Additionally, the seek time on SSDs averages 0.1ms vs 8-15ms on HDDs. Although 15ms sounds fast, something 100x faster is certainly noticeable. People with SSDs have been raving about how quickly their systems boot, how fast Photoshop and other heavy apps launch, and how snappy their systems feel.
SSDs are far from a failure. Tripling current HDD speeds and virtually getting rid of seek times is a great success in technology, and I can’t wait to see more of it.
Noel says:August 4, 2010 at 10:40 am
Way overpriced. Multi-threaded apps kill it. With 16 threads, you will see a max of ~800MB/s read and maybe 200MB/s write. It is a prosumer product at best, NOT an enterprise-class product as they are marketing it. We have had one for 2 weeks and hammered the stew out of it, and now one whole “bank” is dead. It has 8 “drives” in RAID0 on the card. One died two days ago, taking the data that was on it along with it. Luckily, it was non-critical data, but still scary nonetheless. This one is going back, and I will be replacing it with a true enterprise-ready SSD from Fusion IO, of course at a higher cost.
michael says:August 28, 2010 at 1:18 am
I’ve got one of the smaller versions ( 256GB and about 800 MB/s ).
IT freakin rocks. Yes, they are very expensive, but man, worth every penny. I’d love to get the 2TB one, though. They’re bootable, and you can really see a dramatic improvement when you use an even lighter O/S like some linux flavors. I’ve even used it on CentOS and it also rocks. No problems. Some O/S have difficulty loading on a drive that is already raided – whereas some O/S WANT to do the raid for you in a software version. Koodos to OCZ for coming up with something MUCH less expensive than ALL other competitors. I suspect they are using a PCIe-to-PCI-x conversion behind the scenes, and then raiding the controller chips ( indilinx and/or Sanforce ). Both of which are fantastic. But yea, you’ve got to realize each chip is like a separate ssd. So that explains the cost – and the speed. Other competitors have similar things for like 30,000 and up. OCZ at least makes it more affordable than others.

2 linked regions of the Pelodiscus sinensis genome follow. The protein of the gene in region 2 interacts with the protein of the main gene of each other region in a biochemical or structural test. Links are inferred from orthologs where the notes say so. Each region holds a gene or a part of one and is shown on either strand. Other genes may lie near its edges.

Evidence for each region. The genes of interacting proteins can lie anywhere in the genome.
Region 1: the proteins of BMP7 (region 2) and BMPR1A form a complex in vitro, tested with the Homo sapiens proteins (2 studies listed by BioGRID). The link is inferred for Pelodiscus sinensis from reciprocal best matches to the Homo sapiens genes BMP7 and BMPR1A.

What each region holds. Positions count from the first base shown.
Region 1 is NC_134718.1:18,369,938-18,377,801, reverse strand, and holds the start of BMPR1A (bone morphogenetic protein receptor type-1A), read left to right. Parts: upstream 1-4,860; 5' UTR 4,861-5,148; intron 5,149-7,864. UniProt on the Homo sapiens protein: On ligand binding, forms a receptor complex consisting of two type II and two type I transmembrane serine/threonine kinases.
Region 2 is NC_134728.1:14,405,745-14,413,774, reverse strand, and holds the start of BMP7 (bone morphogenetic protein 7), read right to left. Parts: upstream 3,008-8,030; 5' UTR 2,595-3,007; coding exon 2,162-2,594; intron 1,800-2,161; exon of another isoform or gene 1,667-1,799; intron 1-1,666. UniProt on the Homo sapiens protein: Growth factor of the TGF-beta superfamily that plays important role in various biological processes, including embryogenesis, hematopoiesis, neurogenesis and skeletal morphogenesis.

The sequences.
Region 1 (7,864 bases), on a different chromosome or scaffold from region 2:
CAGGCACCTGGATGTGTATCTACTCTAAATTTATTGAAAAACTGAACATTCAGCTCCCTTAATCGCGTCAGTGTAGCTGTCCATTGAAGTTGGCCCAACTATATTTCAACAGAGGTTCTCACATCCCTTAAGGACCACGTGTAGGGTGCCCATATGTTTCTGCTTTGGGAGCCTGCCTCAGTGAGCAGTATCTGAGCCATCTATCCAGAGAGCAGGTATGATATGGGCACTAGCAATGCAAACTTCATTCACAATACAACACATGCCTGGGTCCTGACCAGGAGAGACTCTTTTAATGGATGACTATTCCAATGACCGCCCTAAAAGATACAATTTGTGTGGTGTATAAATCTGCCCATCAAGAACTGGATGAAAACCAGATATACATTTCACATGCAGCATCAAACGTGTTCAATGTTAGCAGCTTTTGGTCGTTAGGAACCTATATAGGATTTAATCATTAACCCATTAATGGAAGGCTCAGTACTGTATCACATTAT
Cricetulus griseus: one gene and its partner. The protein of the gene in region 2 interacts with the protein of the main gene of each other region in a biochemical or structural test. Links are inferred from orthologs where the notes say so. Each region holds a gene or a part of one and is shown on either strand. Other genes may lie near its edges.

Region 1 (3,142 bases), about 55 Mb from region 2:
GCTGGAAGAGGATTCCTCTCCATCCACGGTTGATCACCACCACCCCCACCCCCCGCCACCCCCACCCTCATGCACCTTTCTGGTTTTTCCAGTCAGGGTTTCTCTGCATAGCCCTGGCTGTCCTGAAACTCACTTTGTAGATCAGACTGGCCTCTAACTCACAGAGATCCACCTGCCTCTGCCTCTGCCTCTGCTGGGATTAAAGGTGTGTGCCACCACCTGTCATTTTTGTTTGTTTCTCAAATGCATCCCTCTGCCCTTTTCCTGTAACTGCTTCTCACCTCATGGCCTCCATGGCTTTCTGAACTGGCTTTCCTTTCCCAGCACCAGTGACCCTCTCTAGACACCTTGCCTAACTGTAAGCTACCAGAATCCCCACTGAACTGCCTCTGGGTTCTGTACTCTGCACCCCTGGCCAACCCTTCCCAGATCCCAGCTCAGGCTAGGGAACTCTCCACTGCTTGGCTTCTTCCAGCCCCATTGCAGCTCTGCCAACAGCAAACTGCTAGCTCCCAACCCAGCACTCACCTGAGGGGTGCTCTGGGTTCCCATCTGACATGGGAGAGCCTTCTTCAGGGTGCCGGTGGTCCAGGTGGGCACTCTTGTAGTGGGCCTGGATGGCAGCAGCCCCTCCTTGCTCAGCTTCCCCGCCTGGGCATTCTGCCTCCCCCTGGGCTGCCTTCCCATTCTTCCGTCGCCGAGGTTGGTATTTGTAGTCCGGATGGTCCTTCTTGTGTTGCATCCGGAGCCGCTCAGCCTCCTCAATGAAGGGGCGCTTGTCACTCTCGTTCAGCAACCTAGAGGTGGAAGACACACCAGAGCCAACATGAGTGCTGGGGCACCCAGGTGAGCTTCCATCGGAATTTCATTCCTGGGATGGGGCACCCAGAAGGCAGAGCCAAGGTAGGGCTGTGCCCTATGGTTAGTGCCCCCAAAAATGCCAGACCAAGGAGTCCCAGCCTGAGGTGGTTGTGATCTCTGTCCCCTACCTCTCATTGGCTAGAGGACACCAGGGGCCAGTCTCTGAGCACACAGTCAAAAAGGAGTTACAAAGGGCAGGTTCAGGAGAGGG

michael says:August 28, 2010 at 1:21 am
Also,… as much as I would love to get Fusion-IO, years later they are still not bootable. And the other key things to note is that everyone talks about the MB/s or GB/s – but they forget the more critical measurements of IOPS. These drives from OCZ very from 40,000 to 80,000 depending on the model. ( with faster ones coming out soon, too ). And they are not measured in milliseconds, they are measured in micro-seconds for access-time.
michael says:August 28, 2010 at 1:27 am
Btw – I should also point out, these are technically called SSS ( solid state storage ) not ssd. But here’s the thing.
What used to take me 8-12 hours now takes about 19 minutes. Even with multithreaded I/O (all cores running) on a linux box. Copies of HUGE amounts of data was insanely fast. I think this will be the wave of the future – at least, or until, they produce the atomic switch hard drive based on measuring atoms. Then we’ll shift into the realm of hundreds of petabytes in a 2D and 3D measurement ( instead of just flat 0’s and 1’s ). I’ve been waiting for those for many years now. They basically push around some iron particles in an electromagnetic field and measure the stuff with a laser that is focused in the ultraviolet field. ( we’ve seen the shift from red lasers to blue lasers for a smaller NM measurement, i.e., “blue-ray” technology. We’ll see what happens. I suspect at that time, they will be able to store everything on file at that point. Even everything about a person from head to toe, from the cradle to the grave. Scary.